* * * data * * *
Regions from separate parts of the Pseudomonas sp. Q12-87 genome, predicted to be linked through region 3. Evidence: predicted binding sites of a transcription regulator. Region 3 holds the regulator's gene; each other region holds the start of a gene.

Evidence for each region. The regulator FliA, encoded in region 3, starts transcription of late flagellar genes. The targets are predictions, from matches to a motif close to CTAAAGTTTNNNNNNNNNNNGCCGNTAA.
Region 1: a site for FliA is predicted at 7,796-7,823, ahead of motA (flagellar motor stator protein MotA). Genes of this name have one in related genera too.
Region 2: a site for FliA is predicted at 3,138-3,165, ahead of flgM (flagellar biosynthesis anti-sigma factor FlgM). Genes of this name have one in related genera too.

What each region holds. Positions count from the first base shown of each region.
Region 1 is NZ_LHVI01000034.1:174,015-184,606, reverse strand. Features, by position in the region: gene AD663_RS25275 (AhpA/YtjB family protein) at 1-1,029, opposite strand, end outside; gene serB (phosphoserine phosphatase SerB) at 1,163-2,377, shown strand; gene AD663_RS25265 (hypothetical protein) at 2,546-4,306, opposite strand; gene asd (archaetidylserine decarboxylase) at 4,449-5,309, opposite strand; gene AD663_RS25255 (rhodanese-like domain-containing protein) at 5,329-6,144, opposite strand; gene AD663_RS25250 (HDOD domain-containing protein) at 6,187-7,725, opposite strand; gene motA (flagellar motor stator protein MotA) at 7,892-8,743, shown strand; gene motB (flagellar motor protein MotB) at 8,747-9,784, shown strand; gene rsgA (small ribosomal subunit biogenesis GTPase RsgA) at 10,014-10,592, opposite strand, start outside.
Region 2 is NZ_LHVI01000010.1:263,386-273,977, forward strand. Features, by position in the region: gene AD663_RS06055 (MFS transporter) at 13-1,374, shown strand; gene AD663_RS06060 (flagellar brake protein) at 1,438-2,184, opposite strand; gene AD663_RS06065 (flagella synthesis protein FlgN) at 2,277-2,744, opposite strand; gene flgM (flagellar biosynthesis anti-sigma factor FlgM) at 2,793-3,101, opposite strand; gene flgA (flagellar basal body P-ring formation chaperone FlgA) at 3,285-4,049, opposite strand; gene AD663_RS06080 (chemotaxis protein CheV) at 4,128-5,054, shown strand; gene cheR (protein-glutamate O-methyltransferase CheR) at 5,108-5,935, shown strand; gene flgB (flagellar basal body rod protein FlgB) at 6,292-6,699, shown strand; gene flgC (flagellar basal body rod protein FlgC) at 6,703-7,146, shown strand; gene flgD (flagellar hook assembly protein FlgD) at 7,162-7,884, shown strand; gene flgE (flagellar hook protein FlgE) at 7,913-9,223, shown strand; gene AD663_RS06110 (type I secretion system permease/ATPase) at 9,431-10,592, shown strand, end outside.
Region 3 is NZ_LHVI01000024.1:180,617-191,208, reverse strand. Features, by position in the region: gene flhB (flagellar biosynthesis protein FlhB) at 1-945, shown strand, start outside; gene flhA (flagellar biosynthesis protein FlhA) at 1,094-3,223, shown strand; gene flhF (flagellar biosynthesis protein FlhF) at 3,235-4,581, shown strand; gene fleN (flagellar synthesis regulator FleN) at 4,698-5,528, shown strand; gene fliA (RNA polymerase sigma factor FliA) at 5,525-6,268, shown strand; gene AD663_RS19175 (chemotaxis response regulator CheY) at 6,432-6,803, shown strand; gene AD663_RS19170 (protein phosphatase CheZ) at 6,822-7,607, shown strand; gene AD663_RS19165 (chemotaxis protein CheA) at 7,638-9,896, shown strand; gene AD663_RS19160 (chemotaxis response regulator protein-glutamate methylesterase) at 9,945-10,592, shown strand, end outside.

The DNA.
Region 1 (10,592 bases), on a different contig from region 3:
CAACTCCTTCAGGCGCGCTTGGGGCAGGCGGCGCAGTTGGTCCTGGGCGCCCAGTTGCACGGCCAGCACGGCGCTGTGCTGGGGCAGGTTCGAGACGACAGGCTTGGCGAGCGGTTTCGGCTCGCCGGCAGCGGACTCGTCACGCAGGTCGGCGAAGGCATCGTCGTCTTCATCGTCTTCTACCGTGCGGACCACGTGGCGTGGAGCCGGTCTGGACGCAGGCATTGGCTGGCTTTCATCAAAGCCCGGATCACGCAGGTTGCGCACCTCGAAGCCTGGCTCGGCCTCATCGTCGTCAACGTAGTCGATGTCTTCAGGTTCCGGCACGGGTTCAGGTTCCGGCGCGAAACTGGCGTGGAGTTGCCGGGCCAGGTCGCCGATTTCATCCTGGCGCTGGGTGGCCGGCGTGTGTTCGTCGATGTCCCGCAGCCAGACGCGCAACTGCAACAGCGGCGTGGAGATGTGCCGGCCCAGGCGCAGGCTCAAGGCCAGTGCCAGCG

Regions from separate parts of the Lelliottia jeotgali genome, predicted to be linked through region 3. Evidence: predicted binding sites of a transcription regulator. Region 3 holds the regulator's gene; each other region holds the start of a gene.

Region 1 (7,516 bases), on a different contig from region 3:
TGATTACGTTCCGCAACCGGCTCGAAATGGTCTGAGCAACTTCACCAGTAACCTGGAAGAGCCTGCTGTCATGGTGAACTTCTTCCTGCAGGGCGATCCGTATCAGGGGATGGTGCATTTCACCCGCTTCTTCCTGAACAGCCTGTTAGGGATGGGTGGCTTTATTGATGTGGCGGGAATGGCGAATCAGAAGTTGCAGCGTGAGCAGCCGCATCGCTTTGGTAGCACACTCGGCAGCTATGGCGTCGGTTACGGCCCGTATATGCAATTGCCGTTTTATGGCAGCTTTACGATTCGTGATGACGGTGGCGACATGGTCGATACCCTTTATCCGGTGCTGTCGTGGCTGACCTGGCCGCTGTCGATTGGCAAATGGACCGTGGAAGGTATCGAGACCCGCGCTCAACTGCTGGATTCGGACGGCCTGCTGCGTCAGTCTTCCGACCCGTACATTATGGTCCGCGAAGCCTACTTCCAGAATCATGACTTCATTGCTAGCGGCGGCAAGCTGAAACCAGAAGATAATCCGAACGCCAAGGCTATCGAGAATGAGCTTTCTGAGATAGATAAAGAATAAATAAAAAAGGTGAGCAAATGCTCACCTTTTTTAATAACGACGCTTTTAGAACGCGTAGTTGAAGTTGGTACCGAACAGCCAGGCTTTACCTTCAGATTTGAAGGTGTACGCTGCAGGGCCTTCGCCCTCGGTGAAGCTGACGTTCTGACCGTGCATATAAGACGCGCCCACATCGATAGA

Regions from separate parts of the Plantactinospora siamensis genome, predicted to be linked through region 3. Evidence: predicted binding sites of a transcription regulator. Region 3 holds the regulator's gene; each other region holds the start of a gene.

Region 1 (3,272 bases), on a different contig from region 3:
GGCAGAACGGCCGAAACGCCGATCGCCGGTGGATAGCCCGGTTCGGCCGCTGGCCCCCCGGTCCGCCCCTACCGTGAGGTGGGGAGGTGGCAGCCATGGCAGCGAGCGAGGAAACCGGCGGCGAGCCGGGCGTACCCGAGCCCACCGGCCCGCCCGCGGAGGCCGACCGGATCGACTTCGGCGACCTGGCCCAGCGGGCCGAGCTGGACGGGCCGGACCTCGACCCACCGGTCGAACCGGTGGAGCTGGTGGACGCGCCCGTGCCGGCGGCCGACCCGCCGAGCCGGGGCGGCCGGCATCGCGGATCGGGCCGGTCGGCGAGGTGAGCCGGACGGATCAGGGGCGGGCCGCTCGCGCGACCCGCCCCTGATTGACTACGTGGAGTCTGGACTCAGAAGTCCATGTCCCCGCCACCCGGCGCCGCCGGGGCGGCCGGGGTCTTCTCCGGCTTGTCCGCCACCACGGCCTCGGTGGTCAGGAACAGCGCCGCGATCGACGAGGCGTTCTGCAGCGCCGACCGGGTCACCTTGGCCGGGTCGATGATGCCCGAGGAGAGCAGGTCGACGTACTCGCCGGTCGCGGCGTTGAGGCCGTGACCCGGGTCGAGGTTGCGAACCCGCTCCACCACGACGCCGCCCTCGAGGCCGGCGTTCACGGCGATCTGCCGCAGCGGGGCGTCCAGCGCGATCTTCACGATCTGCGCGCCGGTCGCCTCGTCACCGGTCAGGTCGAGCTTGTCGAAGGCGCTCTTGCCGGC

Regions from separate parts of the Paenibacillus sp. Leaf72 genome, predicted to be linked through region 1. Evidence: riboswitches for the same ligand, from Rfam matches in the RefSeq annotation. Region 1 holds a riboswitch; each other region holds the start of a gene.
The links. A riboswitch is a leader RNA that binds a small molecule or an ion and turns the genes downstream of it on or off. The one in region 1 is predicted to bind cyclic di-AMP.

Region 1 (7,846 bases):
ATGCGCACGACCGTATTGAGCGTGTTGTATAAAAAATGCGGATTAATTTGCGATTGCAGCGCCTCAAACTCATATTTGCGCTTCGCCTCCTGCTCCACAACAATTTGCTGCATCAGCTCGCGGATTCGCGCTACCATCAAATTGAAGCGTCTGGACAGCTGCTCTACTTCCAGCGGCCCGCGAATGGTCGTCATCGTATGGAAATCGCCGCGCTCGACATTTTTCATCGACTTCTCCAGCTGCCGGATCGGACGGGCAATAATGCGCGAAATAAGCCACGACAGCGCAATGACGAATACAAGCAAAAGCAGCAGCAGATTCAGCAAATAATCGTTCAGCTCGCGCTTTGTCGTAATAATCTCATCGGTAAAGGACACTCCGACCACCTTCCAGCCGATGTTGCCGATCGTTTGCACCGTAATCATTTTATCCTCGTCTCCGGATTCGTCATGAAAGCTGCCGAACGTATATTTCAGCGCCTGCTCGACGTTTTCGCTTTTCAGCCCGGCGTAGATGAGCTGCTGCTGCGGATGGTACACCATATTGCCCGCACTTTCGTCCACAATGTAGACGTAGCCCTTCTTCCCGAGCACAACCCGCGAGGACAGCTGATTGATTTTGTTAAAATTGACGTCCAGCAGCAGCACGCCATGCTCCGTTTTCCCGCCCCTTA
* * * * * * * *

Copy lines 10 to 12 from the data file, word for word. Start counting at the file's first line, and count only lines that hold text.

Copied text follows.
Region 1 (10,592 bases), on a different contig from region 3:
CAACTCCTTCAGGCGCGCTTGGGGCAGGCGGCGCAGTTGGTCCTGGGCGCCCAGTTGCACGGCCAGCACGGCGCTGTGCTGGGGCAGGTTCGAGACGACAGGCTTGGCGAGCGGTTTCGGCTCGCCGGCAGCGGACTCGTCACGCAGGTCGGCGAAGGCATCGTCGTCTTCATCGTCTTCTACCGTGCGGACCACGTGGCGTGGAGCCGGTCTGGACGCAGGCATTGGCTGGCTTTCATCAAAGCCCGGATCACGCAGGTTGCGCACCTCGAAGCCTGGCTCGGCCTCATCGTCGTCAACGTAGTCGATGTCTTCAGGTTCCGGCACGGGTTCAGGTTCCGGCGCGAAACTGGCGTGGAGTTGCCGGGCCAGGTCGCCGATTTCATCCTGGCGCTGGGTGGCCGGCGTGTGTTCGTCGATGTCCCGCAGCCAGACGCGCAACTGCAACAGCGGCGTGGAGATGTGCCGGCCCAGGCGCAGGCTCAAGGCCAGTGCCAGCG

Regions from separate parts of the Lelliottia jeotgali genome, predicted to be linked through region 3. Evidence: predicted binding sites of a transcription regulator. Region 3 holds the regulator's gene; each other region holds the start of a gene.